Freshman Organic Chemistry I

About the Course

This is the first semester in a two-semester introductory course focused on current theories of structure and mechanism in organic chemistry, their historical development, and their basis in experimental observation. The course is open to freshmen with excellent preparation in chemistry and physics, and it aims to develop both taste for original science and intellectual skills necessary for creative research.

View class sessions »

Course Structure

This Yale College course, taught on campus three times per week for 50 minutes, was recorded for Open Yale Courses in Fall 2008.

Course Materials

Download all course pages [zip - 10MB]

Video and audio elements from this course are also available on:

About Professor J. Michael McBride

J. Michael McBride is the Richard M. Colgate Professor of Chemistry at Yale University. After undergraduate work at the College of Wooster and Harvard College Professor McBride earned a Ph.D. in physical organic chemistry at Harvard University. He joined the Yale Chemistry faculty in 1966, where he studies crystal growth and reactions in organic solids. His awards include the Prelog Medal, the Nobel Laureate Signature Award in Graduate Education, and the Catalyst Award of the Chemical Manufacturers Association for undergraduate education. Further details on his life, research, and teaching are available in Crystal Growth & Design, 2005, 5 (6), pp 2022–2035.

Share This Course:

Syllabus

Professor

J. Michael McBride, Richard M. Colgate Professor of Chemistry

Description

This is the first semester in a two-semester introductory course focused on current theories of structure and mechanism in organic chemistry, their historical development, and their basis in experimental observation. The course is open to freshmen with excellent preparation in chemistry and physics, and it aims to develop both taste for original science and intellectual skills necessary for creative research.

Texts

Reading assignments, problem sets, PowerPoint presentations, and other resources for this course can be accessed from Professor McBride's on-campus course website, which was developed for his Fall 2008 students. Please see Resources section for each individual lecture.

Requirements

The course grade is based on a 650-point system: 100 points for each of the three hour-long midterm examinations, 300 points for the three-hour final examination, and 50 points for participation in the course Wiki. In borderline cases, faithfulness in completing and submitting problem sets will be considered.

Grading

Midterm Examination 1: 100 points
Midterm Examination 2: 100 points
Midterm Examination 3: 100 points
Course Wiki: 50 points
Final Examination: 300 points

Sessions

Lecture 1 How Do You Know?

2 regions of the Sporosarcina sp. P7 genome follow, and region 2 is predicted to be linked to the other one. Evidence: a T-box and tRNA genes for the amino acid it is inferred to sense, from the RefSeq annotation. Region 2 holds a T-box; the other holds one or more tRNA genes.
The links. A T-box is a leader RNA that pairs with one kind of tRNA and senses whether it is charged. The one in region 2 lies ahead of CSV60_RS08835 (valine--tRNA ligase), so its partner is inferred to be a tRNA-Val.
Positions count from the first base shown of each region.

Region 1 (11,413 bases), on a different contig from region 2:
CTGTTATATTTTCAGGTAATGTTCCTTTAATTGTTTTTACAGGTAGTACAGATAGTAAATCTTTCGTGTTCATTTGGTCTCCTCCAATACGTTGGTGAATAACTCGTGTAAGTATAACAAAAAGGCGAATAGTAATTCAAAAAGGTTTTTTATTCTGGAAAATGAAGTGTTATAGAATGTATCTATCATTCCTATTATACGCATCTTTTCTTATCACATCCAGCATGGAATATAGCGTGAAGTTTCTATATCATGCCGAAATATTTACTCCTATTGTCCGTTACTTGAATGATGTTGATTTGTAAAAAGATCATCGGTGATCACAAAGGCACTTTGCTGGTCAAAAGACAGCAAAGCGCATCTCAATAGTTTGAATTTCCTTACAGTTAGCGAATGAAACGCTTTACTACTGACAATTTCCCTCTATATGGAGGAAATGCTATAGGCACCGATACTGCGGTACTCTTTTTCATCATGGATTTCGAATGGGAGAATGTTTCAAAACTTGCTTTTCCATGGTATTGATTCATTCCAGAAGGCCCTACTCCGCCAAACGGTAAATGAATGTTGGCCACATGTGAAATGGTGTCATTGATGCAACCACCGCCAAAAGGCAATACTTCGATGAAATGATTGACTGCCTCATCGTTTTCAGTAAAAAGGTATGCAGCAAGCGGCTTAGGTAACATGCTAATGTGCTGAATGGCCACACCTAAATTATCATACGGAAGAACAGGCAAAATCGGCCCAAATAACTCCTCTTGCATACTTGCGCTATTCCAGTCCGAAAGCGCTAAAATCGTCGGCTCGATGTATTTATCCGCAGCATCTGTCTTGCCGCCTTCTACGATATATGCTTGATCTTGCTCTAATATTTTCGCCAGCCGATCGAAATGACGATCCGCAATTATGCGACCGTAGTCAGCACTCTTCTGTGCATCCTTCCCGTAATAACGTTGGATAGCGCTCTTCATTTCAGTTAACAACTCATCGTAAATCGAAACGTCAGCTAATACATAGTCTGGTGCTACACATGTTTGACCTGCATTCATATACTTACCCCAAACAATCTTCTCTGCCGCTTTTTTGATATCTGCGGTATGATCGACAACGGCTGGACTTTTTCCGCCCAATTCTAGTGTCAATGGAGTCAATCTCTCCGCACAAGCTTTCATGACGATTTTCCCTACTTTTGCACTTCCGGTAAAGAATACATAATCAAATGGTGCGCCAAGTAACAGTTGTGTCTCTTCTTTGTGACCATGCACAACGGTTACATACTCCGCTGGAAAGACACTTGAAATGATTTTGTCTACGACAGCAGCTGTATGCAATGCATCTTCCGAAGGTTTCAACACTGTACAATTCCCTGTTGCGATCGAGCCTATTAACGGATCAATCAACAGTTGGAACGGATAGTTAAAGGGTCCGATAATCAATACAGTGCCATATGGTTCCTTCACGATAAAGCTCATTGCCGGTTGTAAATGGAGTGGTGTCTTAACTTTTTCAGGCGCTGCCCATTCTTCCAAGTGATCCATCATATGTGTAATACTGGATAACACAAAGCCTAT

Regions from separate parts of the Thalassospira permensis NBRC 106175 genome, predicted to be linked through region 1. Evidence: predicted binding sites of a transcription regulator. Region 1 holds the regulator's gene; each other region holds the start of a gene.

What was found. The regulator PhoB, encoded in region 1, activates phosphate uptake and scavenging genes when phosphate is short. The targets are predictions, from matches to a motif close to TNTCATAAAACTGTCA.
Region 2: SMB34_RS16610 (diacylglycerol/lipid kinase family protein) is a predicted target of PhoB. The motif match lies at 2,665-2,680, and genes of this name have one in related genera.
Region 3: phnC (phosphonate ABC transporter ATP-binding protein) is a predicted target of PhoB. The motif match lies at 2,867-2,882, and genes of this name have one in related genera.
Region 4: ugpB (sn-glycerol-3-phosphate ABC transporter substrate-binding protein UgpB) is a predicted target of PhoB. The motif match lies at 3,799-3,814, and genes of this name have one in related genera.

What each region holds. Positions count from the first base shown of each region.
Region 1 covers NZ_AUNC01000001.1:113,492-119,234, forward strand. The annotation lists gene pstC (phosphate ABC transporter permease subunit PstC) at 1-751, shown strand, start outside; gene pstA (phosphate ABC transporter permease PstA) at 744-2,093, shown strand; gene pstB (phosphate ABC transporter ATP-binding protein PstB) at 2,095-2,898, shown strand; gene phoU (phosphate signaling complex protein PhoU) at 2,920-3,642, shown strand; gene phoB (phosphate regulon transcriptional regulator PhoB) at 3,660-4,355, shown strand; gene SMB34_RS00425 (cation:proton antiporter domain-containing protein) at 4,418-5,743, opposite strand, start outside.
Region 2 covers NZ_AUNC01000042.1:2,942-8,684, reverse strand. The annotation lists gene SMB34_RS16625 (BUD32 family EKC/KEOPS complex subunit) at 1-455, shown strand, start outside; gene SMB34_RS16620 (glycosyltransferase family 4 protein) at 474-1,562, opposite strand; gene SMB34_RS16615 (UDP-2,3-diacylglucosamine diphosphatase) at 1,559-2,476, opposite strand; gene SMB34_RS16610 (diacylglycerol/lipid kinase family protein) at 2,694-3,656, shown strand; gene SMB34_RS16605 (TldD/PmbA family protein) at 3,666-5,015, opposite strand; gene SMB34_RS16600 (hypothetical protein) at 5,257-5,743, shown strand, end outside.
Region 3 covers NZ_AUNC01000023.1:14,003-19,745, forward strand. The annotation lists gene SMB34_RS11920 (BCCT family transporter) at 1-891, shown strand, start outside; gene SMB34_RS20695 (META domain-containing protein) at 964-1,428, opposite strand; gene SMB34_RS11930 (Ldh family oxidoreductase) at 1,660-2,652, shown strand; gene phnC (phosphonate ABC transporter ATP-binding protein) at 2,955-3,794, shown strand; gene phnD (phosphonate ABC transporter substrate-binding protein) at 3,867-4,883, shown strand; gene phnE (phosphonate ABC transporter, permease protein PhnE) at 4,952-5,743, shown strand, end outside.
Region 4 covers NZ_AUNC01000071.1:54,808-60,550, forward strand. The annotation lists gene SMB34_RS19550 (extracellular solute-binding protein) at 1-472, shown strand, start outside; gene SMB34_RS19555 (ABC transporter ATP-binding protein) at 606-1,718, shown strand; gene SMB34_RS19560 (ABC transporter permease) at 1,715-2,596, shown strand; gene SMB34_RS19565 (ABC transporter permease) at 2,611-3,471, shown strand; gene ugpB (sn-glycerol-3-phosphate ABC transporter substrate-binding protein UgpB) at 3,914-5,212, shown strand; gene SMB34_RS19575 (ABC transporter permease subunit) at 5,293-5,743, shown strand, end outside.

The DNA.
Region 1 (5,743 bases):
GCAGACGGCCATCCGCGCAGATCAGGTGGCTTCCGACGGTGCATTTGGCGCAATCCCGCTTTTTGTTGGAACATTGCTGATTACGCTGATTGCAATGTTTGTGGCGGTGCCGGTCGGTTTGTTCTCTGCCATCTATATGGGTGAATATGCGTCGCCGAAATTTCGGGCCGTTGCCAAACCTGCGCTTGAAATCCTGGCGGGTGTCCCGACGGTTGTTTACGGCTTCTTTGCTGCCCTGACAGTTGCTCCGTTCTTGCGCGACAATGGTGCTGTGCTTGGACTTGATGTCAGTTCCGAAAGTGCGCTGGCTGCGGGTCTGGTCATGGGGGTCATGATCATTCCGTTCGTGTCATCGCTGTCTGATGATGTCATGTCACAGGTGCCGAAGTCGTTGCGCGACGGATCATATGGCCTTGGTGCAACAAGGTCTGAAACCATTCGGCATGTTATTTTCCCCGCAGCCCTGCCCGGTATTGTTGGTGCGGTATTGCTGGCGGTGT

Lecture 2 Force Laws, Lewis Structures and Resonance
Lecture 3 Double Minima, Earnshaw's Theorem and Plum-Puddings
Lecture 4 Coping with Smallness and Scanning Probe Microscopy
Lecture 5 X-Ray Diffraction
Lecture 6 Seeing Bonds by Electron Difference Density
Lecture 7 Quantum Mechanical Kinetic Energy
Lecture 8 One-Dimensional Wave Functions
Lecture 9 Chladni Figures and One-Electron Atoms
Lecture 10 Reality and the Orbital Approximation
Exam 1 Midterm Exam 1
Lecture 11 Orbital Correction and Plum-Pudding Molecules
Lecture 12 Overlap and Atom-Pair Bonds
Lecture 13 Overlap and Energy-Match
Lecture 14 Checking Hybridization Theory with XH3
Lecture 15 Chemical Reactivity: SOMO, HOMO, and LUMO
Lecture 16 Recognizing Functional Groups
Lecture 17 Reaction Analogies and Carbonyl Reactivity
Lecture 18 Amide, Carboxylic Acid and Alkyl Lithium
Lecture 19 Oxygen and the Chemical Revolution (Beginning to 1789)
Exam 2 Midterm Exam 2
Lecture 20 Rise of the Atomic Theory (1790-1805)
Lecture 21 Berzelius to Liebig and Wöhler (1805-1832)
Lecture 22 Radical and Type Theories (1832-1850)
Lecture 23 Valence Theory and Constitutional Structure (1858)
Lecture 24 Determining Chemical Structure by Isomer Counting (1869)
Lecture 25 Models in 3D Space (1869-1877); Optical Isomers
Lecture 26 Van't Hoff's Tetrahedral Carbon and Chirality
Lecture 27 Communicating Molecular Structure in Diagrams and Words
Lecture 28 Stereochemical Nomenclature; Racemization and Resolution
Lecture 29 Preparing Single Enantiomers and the Mechanism of Optical Rotation
Exam 3 Midterm Exam 3
Lecture 30 Esomeprazole as an Example of Drug Testing and Usage
Lecture 31 Preparing Single Enantiomers and Conformational Energy
Lecture 32 Stereotopicity and Baeyer Strain Theory
Lecture 33 Conformational Energy and Molecular Mechanics
Lecture 34 Sharpless Oxidation Catalysts and the Conformation of Cycloalkanes
Lecture 35 Understanding Molecular Structure and Energy through Standard Bonds
Lecture 36 Bond Energies, the Boltzmann Factor and Entropy
Lecture 37 Potential Energy Surfaces, Transition State Theory and Reaction Mechanism
Exam 4 Final Exam

Survey

Please take a few minutes to share your thoughts about this course through the survey linked below. We also invite you to provide general feedback about Open Yale Courses by visiting the Feedback area of the site.

Take the survey

Join a Study Group

Through a pilot arrangement with Open Yale Courses, OpenStudy offers tools to participate in online study groups for a selection of Open Yale Courses, including CHEM 125a. If you wish to participate in one of these study groups, you will need to register for a free account with OpenStudy.

View study group

OpenStudy is not affiliated with Yale University. For more information regarding Open Yale Courses linking policy, please consult the Terms of Use.

Course Books and Other Related Titles

Yale University Press offers a 10% discount on the books used in CHEM 125a that it publishes, as well as on other related titles. A portion of the proceeds from your purchases will be donated for the ongoing support and development of the Open Yale Courses program.

View the catalog for this course